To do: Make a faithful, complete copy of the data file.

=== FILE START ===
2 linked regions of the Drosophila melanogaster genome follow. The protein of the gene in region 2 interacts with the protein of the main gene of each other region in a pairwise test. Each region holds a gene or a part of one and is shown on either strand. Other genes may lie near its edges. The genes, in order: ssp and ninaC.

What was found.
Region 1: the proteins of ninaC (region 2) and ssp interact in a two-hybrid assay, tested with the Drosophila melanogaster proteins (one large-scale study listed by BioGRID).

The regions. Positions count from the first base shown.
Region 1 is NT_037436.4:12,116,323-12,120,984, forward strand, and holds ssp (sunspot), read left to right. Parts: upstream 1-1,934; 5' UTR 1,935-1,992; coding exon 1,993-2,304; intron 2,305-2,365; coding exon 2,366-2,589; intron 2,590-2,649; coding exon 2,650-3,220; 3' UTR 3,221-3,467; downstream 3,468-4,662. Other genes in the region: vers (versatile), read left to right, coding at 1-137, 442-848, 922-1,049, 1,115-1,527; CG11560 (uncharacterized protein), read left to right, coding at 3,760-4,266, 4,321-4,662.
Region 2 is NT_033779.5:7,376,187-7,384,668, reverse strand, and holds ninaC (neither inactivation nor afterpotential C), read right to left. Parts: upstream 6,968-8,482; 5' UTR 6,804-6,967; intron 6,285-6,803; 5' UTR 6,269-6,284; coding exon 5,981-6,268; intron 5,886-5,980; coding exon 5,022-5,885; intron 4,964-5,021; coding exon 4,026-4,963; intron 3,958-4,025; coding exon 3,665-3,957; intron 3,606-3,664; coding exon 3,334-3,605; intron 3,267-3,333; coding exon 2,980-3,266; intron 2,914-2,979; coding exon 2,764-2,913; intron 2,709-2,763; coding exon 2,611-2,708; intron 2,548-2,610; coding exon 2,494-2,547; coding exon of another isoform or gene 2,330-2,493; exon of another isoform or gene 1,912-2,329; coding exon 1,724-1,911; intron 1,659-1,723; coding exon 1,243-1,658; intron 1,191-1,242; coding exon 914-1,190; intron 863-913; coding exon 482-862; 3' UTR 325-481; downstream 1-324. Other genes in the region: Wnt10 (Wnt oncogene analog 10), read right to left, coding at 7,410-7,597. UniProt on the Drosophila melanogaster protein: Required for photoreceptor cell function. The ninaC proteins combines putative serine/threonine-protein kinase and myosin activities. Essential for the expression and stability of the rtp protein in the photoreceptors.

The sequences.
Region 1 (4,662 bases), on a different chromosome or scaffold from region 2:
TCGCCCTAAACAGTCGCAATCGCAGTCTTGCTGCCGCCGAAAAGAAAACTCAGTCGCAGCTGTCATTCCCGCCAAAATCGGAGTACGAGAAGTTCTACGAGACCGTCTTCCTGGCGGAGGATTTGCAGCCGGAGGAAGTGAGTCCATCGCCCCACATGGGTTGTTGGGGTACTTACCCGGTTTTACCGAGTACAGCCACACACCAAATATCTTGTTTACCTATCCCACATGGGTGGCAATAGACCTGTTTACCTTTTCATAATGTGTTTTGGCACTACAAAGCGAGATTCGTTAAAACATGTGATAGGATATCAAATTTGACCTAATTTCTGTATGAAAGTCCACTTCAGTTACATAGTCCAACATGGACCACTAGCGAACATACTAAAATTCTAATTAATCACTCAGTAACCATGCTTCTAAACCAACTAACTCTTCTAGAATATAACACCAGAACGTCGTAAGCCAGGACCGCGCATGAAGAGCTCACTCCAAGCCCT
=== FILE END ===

2 linked regions of the Drosophila melanogaster genome follow. The protein of the gene in region 2 interacts with the protein of the main gene of each other region in a pairwise test. Each region holds a gene or a part of one and is shown on either strand. Other genes may lie near its edges. The genes, in order: ssp and ninaC.

What was found.
Region 1: the proteins of ninaC (region 2) and ssp interact in a two-hybrid assay, tested with the Drosophila melanogaster proteins (one large-scale study listed by BioGRID).

The regions. Positions count from the first base shown.
Region 1 is NT_037436.4:12,116,323-12,120,984, forward strand, and holds ssp (sunspot), read left to right. Parts: upstream 1-1,934; 5' UTR 1,935-1,992; coding exon 1,993-2,304; intron 2,305-2,365; coding exon 2,366-2,589; intron 2,590-2,649; coding exon 2,650-3,220; 3' UTR 3,221-3,467; downstream 3,468-4,662. Other genes in the region: vers (versatile), read left to right, coding at 1-137, 442-848, 922-1,049, 1,115-1,527; CG11560 (uncharacterized protein), read left to right, coding at 3,760-4,266, 4,321-4,662.
Region 2 is NT_033779.5:7,376,187-7,384,668, reverse strand, and holds ninaC (neither inactivation nor afterpotential C), read right to left. Parts: upstream 6,968-8,482; 5' UTR 6,804-6,967; intron 6,285-6,803; 5' UTR 6,269-6,284; coding exon 5,981-6,268; intron 5,886-5,980; coding exon 5,022-5,885; intron 4,964-5,021; coding exon 4,026-4,963; intron 3,958-4,025; coding exon 3,665-3,957; intron 3,606-3,664; coding exon 3,334-3,605; intron 3,267-3,333; coding exon 2,980-3,266; intron 2,914-2,979; coding exon 2,764-2,913; intron 2,709-2,763; coding exon 2,611-2,708; intron 2,548-2,610; coding exon 2,494-2,547; coding exon of another isoform or gene 2,330-2,493; exon of another isoform or gene 1,912-2,329; coding exon 1,724-1,911; intron 1,659-1,723; coding exon 1,243-1,658; intron 1,191-1,242; coding exon 914-1,190; intron 863-913; coding exon 482-862; 3' UTR 325-481; downstream 1-324. Other genes in the region: Wnt10 (Wnt oncogene analog 10), read right to left, coding at 7,410-7,597. UniProt on the Drosophila melanogaster protein: Required for photoreceptor cell function. The ninaC proteins combines putative serine/threonine-protein kinase and myosin activities. Essential for the expression and stability of the rtp protein in the photoreceptors.

The sequences.
Region 1 (4,662 bases), on a different chromosome or scaffold from region 2:
TCGCCCTAAACAGTCGCAATCGCAGTCTTGCTGCCGCCGAAAAGAAAACTCAGTCGCAGCTGTCATTCCCGCCAAAATCGGAGTACGAGAAGTTCTACGAGACCGTCTTCCTGGCGGAGGATTTGCAGCCGGAGGAAGTGAGTCCATCGCCCCACATGGGTTGTTGGGGTACTTACCCGGTTTTACCGAGTACAGCCACACACCAAATATCTTGTTTACCTATCCCACATGGGTGGCAATAGACCTGTTTACCTTTTCATAATGTGTTTTGGCACTACAAAGCGAGATTCGTTAAAACATGTGATAGGATATCAAATTTGACCTAATTTCTGTATGAAAGTCCACTTCAGTTACATAGTCCAACATGGACCACTAGCGAACATACTAAAATTCTAATTAATCACTCAGTAACCATGCTTCTAAACCAACTAACTCTTCTAGAATATAACACCAGAACGTCGTAAGCCAGGACCGCGCATGAAGAGCTCACTCCAAGCCCT